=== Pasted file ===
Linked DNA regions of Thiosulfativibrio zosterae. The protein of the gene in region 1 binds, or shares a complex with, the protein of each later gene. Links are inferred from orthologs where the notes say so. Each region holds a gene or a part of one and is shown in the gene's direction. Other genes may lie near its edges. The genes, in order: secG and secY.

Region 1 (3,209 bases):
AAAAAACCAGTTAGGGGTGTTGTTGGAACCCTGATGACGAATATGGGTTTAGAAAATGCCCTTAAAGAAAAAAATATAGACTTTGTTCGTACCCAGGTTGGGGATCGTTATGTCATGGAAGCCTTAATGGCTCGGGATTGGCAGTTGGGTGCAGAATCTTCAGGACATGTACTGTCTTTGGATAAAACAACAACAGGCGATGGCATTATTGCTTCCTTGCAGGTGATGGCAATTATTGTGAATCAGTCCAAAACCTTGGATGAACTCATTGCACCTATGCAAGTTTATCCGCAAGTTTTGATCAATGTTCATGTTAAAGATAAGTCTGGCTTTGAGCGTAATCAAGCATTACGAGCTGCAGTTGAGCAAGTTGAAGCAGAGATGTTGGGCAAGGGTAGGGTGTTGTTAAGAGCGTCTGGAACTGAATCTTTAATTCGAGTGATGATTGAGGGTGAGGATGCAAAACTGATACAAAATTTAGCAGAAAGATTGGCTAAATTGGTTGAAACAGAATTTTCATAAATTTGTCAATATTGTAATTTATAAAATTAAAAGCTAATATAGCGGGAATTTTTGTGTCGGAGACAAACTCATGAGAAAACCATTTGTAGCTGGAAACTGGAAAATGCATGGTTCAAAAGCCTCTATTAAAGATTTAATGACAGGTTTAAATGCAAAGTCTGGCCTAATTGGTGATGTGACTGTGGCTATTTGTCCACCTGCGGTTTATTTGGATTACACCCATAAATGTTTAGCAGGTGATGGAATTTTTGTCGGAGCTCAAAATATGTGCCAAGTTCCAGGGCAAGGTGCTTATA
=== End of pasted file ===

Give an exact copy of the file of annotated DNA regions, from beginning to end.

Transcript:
Linked DNA regions of Thiosulfativibrio zosterae. The protein of the gene in region 1 binds, or shares a complex with, the protein of each later gene. Links are inferred from orthologs where the notes say so. Each region holds a gene or a part of one and is shown in the gene's direction. Other genes may lie near its edges. The genes, in order: secG and secY.

Region 1 (3,209 bases):
AAAAAACCAGTTAGGGGTGTTGTTGGAACCCTGATGACGAATATGGGTTTAGAAAATGCCCTTAAAGAAAAAAATATAGACTTTGTTCGTACCCAGGTTGGGGATCGTTATGTCATGGAAGCCTTAATGGCTCGGGATTGGCAGTTGGGTGCAGAATCTTCAGGACATGTACTGTCTTTGGATAAAACAACAACAGGCGATGGCATTATTGCTTCCTTGCAGGTGATGGCAATTATTGTGAATCAGTCCAAAACCTTGGATGAACTCATTGCACCTATGCAAGTTTATCCGCAAGTTTTGATCAATGTTCATGTTAAAGATAAGTCTGGCTTTGAGCGTAATCAAGCATTACGAGCTGCAGTTGAGCAAGTTGAAGCAGAGATGTTGGGCAAGGGTAGGGTGTTGTTAAGAGCGTCTGGAACTGAATCTTTAATTCGAGTGATGATTGAGGGTGAGGATGCAAAACTGATACAAAATTTAGCAGAAAGATTGGCTAAATTGGTTGAAACAGAATTTTCATAAATTTGTCAATATTGTAATTTATAAAATTAAAAGCTAATATAGCGGGAATTTTTGTGTCGGAGACAAACTCATGAGAAAACCATTTGTAGCTGGAAACTGGAAAATGCATGGTTCAAAAGCCTCTATTAAAGATTTAATGACAGGTTTAAATGCAAAGTCTGGCCTAATTGGTGATGTGACTGTGGCTATTTGTCCACCTGCGGTTTATTTGGATTACACCCATAAATGTTTAGCAGGTGATGGAATTTTTGTCGGAGCTCAAAATATGTGCCAAGTTCCAGGGCAAGGTGCTTATA